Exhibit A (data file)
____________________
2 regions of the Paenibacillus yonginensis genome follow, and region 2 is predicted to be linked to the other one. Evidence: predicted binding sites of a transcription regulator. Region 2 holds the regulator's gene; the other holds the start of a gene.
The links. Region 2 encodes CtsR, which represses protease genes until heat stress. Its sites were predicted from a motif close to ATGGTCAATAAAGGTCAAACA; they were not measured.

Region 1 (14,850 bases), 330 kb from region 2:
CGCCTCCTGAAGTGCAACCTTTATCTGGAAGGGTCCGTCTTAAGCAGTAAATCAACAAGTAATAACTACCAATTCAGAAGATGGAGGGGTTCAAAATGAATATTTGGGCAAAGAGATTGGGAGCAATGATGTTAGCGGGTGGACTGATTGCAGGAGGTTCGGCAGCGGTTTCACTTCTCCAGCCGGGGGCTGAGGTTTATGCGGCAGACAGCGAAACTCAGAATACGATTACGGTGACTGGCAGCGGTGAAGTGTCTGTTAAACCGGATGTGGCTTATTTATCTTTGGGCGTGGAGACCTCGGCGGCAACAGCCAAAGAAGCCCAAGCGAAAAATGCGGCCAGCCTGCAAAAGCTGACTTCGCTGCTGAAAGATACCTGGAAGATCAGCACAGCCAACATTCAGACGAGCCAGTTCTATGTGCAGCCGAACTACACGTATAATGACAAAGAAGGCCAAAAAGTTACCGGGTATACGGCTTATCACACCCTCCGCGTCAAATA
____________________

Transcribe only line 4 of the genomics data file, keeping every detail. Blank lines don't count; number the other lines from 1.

CGCCTCCTGAAGTGCAACCTTTATCTGGAAGGGTCCGTCTTAAGCAGTAAATCAACAAGTAATAACTACCAATTCAGAAGATGGAGGGGTTCAAAATGAATATTTGGGCAAAGAGATTGGGAGCAATGATGTTAGCGGGTGGACTGATTGCAGGAGGTTCGGCAGCGGTTTCACTTCTCCAGCCGGGGGCTGAGGTTTATGCGGCAGACAGCGAAACTCAGAATACGATTACGGTGACTGGCAGCGGTGAAGTGTCTGTTAAACCGGATGTGGCTTATTTATCTTTGGGCGTGGAGACCTCGGCGGCAACAGCCAAAGAAGCCCAAGCGAAAAATGCGGCCAGCCTGCAAAAGCTGACTTCGCTGCTGAAAGATACCTGGAAGATCAGCACAGCCAACATTCAGACGAGCCAGTTCTATGTGCAGCCGAACTACACGTATAATGACAAAGAAGGCCAAAAAGTTACCGGGTATACGGCTTATCACACCCTCCGCGTCAAATA